Canada’s commitment under the Paris climate-change agreement is to cut emissions to 70 per cent of what they were in 2005 before 2030. Canada needs to get to 513 million tonnes of carbon dioxide a year to hit that target. In 2017, the most recent year for which statistics have been compiled, Canada’s emissions were 716 million tonnes.

There is an allowance in the Paris accord for “co-operative mechanisms,” which allow for reductions in one country to be counted towards the targets of another country as long as both countries agree. The rules for that allowance have not yet been set and the intention was for it to be used for countries to strengthen their targets beyond the original Paris commitments.

The targets in the Paris accord are not legally binding, however, so there is no monetary penalty if Canada misses them. In a question-and-answer session after the speech, Scheer refused to be drawn on how much his plan could be expected to reduce Canada’s emissions.

Canada’s existing climate plan under the Liberal government leaves the country about 80 million tonnes shy of its Paris targets in 2030. The national price on carbon, set at $20 a tonne this year, rising to $50 a tonne by 2022, will reduce emissions between 50 million and 60 million tonnes a year, an Environment Canada analysis says.

Scheer’s plan is to make scrapping that carbon tax one of his first actions as prime minister.

He also intends to replace the Liberals’ system for applying the carbon tax to major industrial emitters with one that requires them to invest in clean technology for their own companies.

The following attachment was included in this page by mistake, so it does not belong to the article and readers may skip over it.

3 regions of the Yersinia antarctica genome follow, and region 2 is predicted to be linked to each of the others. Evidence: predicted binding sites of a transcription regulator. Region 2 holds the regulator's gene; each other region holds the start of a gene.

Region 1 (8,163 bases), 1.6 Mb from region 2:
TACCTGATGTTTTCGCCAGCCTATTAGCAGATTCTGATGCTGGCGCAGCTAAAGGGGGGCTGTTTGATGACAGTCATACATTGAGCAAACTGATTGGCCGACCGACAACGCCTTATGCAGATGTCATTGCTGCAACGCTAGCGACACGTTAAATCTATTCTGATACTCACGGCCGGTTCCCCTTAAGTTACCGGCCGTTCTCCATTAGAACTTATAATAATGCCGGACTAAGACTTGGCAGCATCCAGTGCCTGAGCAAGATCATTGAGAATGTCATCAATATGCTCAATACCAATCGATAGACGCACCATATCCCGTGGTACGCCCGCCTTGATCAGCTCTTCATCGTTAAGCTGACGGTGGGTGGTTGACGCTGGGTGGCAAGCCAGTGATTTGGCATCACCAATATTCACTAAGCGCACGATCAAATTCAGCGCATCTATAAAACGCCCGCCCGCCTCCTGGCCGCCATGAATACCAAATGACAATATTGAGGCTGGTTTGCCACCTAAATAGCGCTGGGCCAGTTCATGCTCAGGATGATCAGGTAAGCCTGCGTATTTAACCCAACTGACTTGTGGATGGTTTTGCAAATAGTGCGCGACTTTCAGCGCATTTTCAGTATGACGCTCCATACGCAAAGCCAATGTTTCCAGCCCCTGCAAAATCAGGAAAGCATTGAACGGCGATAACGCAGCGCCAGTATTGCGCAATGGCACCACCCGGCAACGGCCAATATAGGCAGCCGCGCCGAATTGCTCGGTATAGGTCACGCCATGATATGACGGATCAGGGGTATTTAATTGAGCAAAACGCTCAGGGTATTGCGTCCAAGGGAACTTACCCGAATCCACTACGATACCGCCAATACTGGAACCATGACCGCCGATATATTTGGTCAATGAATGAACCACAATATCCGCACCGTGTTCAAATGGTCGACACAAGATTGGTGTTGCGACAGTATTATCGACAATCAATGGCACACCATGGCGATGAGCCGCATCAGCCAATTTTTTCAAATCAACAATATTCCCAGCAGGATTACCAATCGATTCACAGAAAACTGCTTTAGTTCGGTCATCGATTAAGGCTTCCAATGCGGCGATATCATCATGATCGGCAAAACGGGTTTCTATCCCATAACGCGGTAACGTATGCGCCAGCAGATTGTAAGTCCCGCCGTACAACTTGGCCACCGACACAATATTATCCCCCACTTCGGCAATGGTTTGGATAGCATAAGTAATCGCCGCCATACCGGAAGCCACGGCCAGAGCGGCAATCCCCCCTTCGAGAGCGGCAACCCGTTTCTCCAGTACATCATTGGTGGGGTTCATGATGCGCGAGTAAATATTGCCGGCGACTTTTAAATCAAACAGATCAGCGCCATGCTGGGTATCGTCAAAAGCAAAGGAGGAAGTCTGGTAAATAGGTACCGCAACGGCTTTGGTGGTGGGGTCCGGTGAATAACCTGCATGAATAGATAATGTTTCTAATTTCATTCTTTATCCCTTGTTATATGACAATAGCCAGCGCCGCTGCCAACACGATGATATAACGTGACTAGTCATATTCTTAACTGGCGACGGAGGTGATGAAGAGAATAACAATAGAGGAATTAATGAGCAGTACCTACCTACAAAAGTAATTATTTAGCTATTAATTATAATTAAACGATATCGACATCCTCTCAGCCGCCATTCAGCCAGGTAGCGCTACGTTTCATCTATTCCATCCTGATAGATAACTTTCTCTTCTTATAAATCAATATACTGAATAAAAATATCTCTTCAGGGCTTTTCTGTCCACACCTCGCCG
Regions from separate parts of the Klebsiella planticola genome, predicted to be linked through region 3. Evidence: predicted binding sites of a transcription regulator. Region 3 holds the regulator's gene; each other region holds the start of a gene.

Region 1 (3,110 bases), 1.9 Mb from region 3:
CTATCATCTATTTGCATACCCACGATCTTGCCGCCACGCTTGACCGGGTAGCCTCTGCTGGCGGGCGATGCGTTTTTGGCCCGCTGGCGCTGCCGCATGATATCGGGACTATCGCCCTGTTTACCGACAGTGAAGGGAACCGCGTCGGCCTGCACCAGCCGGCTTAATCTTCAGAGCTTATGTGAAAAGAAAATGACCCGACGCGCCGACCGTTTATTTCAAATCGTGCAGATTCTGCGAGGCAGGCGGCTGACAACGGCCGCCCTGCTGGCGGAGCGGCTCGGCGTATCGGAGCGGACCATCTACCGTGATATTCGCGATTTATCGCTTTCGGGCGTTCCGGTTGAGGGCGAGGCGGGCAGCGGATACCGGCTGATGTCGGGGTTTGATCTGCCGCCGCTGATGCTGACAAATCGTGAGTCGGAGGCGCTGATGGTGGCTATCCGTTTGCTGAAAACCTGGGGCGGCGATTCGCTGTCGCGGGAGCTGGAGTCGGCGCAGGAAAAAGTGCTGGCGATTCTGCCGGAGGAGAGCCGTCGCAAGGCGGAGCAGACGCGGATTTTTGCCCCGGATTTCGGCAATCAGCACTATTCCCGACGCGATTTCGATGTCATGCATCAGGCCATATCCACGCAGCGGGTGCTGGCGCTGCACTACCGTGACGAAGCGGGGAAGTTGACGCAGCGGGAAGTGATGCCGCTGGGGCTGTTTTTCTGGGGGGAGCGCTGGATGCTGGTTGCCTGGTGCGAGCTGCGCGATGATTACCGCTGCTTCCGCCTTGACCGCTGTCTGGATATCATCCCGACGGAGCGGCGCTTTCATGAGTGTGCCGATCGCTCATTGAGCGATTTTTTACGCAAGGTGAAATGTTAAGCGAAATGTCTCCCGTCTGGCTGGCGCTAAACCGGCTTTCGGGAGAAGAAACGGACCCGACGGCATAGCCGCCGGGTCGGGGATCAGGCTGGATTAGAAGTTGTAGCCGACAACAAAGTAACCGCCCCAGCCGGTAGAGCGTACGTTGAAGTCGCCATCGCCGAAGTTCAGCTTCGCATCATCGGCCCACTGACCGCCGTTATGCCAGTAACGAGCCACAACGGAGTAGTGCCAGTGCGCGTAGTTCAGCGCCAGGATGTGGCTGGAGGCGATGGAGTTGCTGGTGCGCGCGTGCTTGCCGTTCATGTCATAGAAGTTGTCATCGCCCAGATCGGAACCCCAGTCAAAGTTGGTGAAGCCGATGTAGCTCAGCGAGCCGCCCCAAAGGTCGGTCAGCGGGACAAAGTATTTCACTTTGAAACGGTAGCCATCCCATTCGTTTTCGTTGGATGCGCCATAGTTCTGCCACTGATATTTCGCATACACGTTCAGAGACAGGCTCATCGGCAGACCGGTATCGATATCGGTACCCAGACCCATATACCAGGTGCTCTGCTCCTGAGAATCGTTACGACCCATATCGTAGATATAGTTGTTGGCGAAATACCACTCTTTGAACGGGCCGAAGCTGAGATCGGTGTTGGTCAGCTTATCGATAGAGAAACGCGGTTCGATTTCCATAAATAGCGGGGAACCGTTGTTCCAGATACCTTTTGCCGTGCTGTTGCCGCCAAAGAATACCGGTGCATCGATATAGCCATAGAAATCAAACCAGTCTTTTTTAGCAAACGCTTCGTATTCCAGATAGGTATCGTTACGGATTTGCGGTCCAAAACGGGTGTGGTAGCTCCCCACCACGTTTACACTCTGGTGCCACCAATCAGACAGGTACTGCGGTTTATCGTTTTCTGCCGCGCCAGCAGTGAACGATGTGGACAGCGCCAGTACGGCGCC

Scheer promises to give companies a tax break on income earned from developing and patenting green technology in Canada. Homeowners will get a tax credit worth as much as $2,850 for making energy-efficiency upgrades to their homes, such as installing solar panels or putting in better-insulated windows.

He also intends to create a green-technology fund with $250 million in federal money to draw private investments in green technology that could repay the federal contributions when the technology is sold.

Liberal Environment Minister Catherine McKenna took to a microphone on Parliament Hill to scorn the Tory plan shortly after Scheer finished talking.

“I guess we now know why Andrew Scheer waited until the dying hours of this Parliament to shovel out his ideas to tackle climate change,” she said. “It’s because he has a fake plan. No numbers, no serious measures and no commitment to move the needle on climate action. He says we can save the planet but we don’t have to make any changes. Pollution can be free, we can burn coal, develop oil forever, build as many pipelines as oil lobbyists want. Just invent some technologies and sell them to other countries — that’ll do it. Unfortunately, it doesn’t work like that. The Paris agreement requires every country to do their part … You can’t export your way out of this problem.”

The New Democrats’ Peter Julian called the Tory plan “a collection of boutique tax credits and a rebranding exercise … But I would say to the Conservatives, ‘Nice pictures, though.’ Because that’s the only benefit I see from the plan they presented today.”

Environment groups likewise panned the Scheer plan, saying it is similar to requests from the Canadian Association of Petroleum Producers, which released a climate plan a few weeks ago.

“This is a plan only an oil lobbyist could love,” said Keith Stewart, a senior energy strategist at Greenpeace Canada.

Catherine Abreu, executive director of the Climate Action Network Canada, said the Scheer strategy is a research-and-development plan, not a climate-action policy.

“This might be a plan to cut other things but it is not a plan to cut emissions,” said Abreu. “Is Canada somehow going to save the world by increasing our own emissions?”

—With files from Joan Bryden and Teresa Wright

Mia Rabson, The Canadian Press

Note to readers: This is a corrected story. A previous version gave an incorrect name for Keith Stewart of Greenpeace Canada.